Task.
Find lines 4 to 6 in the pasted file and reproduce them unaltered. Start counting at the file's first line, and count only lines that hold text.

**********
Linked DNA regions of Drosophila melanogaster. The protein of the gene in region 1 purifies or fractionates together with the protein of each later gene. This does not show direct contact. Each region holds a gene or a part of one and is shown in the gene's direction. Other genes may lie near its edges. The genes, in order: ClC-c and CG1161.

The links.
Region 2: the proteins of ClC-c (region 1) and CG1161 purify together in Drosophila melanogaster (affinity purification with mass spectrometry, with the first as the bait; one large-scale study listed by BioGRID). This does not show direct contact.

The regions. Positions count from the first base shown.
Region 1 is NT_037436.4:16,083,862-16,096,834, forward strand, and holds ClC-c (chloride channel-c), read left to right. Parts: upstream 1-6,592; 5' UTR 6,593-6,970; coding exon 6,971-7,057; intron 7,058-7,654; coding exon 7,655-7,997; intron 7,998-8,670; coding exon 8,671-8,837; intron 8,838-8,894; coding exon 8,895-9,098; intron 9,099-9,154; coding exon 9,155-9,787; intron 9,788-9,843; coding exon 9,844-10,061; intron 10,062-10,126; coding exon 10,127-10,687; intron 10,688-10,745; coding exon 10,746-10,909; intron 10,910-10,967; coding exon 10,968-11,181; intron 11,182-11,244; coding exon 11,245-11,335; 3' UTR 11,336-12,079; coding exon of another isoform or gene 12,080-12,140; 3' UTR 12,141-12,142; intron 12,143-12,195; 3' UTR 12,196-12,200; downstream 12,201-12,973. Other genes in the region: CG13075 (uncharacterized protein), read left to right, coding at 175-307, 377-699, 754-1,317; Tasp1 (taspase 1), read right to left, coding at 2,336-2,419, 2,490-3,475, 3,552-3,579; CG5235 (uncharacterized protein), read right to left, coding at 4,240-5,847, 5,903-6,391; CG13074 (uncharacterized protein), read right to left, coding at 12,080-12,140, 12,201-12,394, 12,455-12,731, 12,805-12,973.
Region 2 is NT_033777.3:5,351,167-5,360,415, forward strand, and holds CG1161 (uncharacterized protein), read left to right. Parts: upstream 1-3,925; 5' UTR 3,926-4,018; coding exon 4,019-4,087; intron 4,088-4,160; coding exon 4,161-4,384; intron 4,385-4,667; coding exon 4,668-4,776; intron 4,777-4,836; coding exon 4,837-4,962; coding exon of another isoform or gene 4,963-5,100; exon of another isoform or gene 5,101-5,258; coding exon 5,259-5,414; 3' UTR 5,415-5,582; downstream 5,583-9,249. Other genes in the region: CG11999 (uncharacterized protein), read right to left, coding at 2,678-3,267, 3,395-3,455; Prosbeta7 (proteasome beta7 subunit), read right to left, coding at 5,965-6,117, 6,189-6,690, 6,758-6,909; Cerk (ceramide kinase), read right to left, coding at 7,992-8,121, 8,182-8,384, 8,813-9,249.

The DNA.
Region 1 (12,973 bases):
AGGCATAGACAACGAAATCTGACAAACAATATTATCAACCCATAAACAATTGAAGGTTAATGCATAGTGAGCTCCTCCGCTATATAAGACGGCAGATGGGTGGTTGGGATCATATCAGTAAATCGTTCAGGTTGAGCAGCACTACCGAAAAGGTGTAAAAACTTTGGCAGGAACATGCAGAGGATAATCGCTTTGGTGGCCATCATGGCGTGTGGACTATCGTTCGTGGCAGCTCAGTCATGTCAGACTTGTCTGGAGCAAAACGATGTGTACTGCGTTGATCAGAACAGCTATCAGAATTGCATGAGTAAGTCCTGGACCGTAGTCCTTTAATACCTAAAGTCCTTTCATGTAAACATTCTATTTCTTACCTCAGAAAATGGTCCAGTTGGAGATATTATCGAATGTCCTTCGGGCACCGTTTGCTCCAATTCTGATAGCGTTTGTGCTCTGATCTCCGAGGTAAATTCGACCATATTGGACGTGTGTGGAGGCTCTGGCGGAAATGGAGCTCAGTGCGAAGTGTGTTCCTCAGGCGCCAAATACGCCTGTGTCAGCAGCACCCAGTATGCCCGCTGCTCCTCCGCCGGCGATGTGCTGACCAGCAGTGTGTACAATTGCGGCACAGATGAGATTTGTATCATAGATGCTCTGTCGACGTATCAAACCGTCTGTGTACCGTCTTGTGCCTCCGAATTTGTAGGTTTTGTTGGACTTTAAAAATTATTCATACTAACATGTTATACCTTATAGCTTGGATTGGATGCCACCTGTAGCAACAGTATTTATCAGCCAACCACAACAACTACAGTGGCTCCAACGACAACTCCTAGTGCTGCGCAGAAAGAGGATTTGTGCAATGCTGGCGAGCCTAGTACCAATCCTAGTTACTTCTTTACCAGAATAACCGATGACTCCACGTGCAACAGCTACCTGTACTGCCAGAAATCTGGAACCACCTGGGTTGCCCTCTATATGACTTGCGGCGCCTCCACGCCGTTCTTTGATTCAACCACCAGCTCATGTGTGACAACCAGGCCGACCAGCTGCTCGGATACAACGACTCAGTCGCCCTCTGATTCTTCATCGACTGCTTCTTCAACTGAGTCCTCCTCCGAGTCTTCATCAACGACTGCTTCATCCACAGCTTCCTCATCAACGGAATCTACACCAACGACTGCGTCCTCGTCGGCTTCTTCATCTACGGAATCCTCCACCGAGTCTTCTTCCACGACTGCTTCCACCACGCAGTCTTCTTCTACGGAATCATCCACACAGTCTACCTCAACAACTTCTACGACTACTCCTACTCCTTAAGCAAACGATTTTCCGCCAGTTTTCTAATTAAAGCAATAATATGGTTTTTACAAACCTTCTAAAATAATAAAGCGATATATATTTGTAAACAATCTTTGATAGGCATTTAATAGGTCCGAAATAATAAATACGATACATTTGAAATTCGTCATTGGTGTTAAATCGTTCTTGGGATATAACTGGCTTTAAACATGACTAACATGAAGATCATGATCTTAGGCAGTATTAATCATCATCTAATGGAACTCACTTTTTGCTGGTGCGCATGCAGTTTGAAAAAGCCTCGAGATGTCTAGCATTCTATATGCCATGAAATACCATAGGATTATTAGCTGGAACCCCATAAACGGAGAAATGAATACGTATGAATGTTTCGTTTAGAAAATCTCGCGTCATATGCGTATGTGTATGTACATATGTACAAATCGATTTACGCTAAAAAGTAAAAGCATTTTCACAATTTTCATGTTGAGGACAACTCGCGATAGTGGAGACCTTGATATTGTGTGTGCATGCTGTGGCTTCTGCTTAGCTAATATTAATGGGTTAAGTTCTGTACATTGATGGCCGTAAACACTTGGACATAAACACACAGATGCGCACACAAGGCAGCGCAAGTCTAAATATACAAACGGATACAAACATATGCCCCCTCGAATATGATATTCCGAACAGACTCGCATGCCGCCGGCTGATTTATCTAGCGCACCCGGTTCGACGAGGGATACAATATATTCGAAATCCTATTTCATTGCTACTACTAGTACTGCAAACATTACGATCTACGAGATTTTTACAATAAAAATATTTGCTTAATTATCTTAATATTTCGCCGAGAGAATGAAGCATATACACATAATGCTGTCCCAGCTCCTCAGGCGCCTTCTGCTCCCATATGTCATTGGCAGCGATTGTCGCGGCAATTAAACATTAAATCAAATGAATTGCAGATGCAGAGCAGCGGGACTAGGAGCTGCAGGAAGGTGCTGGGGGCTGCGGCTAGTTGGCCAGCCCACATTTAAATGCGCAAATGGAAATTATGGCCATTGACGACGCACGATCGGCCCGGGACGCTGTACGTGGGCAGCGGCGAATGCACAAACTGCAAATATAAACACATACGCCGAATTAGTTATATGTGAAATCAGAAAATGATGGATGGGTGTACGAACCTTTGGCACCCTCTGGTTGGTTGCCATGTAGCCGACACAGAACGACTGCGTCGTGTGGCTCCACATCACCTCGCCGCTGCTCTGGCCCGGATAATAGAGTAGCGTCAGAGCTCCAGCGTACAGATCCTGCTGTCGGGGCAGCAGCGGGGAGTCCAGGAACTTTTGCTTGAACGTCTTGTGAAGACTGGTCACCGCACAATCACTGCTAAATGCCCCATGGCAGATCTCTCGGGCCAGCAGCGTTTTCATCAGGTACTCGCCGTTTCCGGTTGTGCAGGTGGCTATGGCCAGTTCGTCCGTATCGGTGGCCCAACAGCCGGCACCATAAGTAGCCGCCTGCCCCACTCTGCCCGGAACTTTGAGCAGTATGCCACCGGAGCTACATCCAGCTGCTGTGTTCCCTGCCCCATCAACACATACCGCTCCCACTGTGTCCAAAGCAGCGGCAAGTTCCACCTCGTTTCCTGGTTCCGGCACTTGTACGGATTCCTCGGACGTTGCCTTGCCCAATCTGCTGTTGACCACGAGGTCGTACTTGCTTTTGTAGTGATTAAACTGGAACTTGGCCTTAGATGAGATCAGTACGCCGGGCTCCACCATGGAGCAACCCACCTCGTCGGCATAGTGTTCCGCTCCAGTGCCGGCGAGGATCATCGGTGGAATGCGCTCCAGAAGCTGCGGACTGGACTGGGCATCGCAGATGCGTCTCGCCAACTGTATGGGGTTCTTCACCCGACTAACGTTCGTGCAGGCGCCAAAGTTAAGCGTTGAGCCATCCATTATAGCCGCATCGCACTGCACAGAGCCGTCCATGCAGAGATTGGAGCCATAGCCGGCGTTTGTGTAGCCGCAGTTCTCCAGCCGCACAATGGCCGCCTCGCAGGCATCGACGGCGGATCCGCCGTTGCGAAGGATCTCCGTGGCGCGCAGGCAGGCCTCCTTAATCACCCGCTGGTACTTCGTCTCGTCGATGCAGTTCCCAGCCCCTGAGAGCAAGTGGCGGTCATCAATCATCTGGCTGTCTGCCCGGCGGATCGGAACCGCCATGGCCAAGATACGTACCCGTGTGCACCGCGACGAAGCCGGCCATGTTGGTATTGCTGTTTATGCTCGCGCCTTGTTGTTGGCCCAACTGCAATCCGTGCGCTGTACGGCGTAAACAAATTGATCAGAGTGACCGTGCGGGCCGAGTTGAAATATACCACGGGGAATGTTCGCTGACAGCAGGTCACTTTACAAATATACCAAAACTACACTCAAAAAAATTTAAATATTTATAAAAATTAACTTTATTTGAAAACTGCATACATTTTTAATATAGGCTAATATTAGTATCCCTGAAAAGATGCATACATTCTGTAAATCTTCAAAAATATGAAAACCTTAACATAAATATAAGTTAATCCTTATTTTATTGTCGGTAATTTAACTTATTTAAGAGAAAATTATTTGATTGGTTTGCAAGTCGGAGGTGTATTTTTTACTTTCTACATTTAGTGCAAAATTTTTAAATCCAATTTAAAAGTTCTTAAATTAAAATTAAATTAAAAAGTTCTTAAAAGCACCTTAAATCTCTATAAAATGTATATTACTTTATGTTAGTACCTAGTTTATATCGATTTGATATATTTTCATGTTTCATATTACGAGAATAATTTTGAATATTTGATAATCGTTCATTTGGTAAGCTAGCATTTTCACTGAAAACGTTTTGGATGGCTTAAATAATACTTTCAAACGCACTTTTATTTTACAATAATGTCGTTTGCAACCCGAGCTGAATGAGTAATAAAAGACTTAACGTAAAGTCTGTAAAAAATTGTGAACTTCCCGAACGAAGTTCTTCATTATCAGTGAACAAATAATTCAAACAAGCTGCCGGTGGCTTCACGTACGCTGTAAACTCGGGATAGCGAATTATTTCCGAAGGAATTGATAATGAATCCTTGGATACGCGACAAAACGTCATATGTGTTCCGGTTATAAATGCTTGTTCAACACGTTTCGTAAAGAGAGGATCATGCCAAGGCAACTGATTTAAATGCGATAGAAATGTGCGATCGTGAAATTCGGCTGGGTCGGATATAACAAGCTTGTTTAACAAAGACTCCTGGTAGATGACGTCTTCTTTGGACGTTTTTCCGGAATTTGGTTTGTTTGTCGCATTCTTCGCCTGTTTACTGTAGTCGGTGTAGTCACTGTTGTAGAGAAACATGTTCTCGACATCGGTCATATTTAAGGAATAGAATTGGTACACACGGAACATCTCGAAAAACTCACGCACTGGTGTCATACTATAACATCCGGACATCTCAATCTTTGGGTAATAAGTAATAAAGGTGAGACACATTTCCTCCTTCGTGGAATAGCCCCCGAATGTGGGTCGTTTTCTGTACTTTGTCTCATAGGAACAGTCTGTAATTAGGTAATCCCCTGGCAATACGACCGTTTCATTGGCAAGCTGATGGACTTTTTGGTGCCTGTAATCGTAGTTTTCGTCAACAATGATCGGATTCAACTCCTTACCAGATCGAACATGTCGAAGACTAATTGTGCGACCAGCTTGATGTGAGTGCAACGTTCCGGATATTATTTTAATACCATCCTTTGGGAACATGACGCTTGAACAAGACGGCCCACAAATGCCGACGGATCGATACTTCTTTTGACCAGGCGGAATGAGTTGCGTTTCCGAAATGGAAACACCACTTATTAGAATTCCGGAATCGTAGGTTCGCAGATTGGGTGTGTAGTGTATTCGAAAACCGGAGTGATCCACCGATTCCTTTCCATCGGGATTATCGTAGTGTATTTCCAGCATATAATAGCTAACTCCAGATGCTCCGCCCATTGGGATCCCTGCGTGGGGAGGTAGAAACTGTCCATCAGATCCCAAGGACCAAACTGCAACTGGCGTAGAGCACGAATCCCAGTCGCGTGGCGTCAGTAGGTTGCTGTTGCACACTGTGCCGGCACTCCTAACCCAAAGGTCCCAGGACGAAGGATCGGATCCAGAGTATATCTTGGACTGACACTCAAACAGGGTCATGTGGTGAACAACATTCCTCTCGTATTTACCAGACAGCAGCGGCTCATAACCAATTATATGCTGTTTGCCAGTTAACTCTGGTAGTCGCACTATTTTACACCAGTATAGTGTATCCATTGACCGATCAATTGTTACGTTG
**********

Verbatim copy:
The regions. Positions count from the first base shown.
Region 1 is NT_037436.4:16,083,862-16,096,834, forward strand, and holds ClC-c (chloride channel-c), read left to right. Parts: upstream 1-6,592; 5' UTR 6,593-6,970; coding exon 6,971-7,057; intron 7,058-7,654; coding exon 7,655-7,997; intron 7,998-8,670; coding exon 8,671-8,837; intron 8,838-8,894; coding exon 8,895-9,098; intron 9,099-9,154; coding exon 9,155-9,787; intron 9,788-9,843; coding exon 9,844-10,061; intron 10,062-10,126; coding exon 10,127-10,687; intron 10,688-10,745; coding exon 10,746-10,909; intron 10,910-10,967; coding exon 10,968-11,181; intron 11,182-11,244; coding exon 11,245-11,335; 3' UTR 11,336-12,079; coding exon of another isoform or gene 12,080-12,140; 3' UTR 12,141-12,142; intron 12,143-12,195; 3' UTR 12,196-12,200; downstream 12,201-12,973. Other genes in the region: CG13075 (uncharacterized protein), read left to right, coding at 175-307, 377-699, 754-1,317; Tasp1 (taspase 1), read right to left, coding at 2,336-2,419, 2,490-3,475, 3,552-3,579; CG5235 (uncharacterized protein), read right to left, coding at 4,240-5,847, 5,903-6,391; CG13074 (uncharacterized protein), read right to left, coding at 12,080-12,140, 12,201-12,394, 12,455-12,731, 12,805-12,973.
Region 2 is NT_033777.3:5,351,167-5,360,415, forward strand, and holds CG1161 (uncharacterized protein), read left to right. Parts: upstream 1-3,925; 5' UTR 3,926-4,018; coding exon 4,019-4,087; intron 4,088-4,160; coding exon 4,161-4,384; intron 4,385-4,667; coding exon 4,668-4,776; intron 4,777-4,836; coding exon 4,837-4,962; coding exon of another isoform or gene 4,963-5,100; exon of another isoform or gene 5,101-5,258; coding exon 5,259-5,414; 3' UTR 5,415-5,582; downstream 5,583-9,249. Other genes in the region: CG11999 (uncharacterized protein), read right to left, coding at 2,678-3,267, 3,395-3,455; Prosbeta7 (proteasome beta7 subunit), read right to left, coding at 5,965-6,117, 6,189-6,690, 6,758-6,909; Cerk (ceramide kinase), read right to left, coding at 7,992-8,121, 8,182-8,384, 8,813-9,249.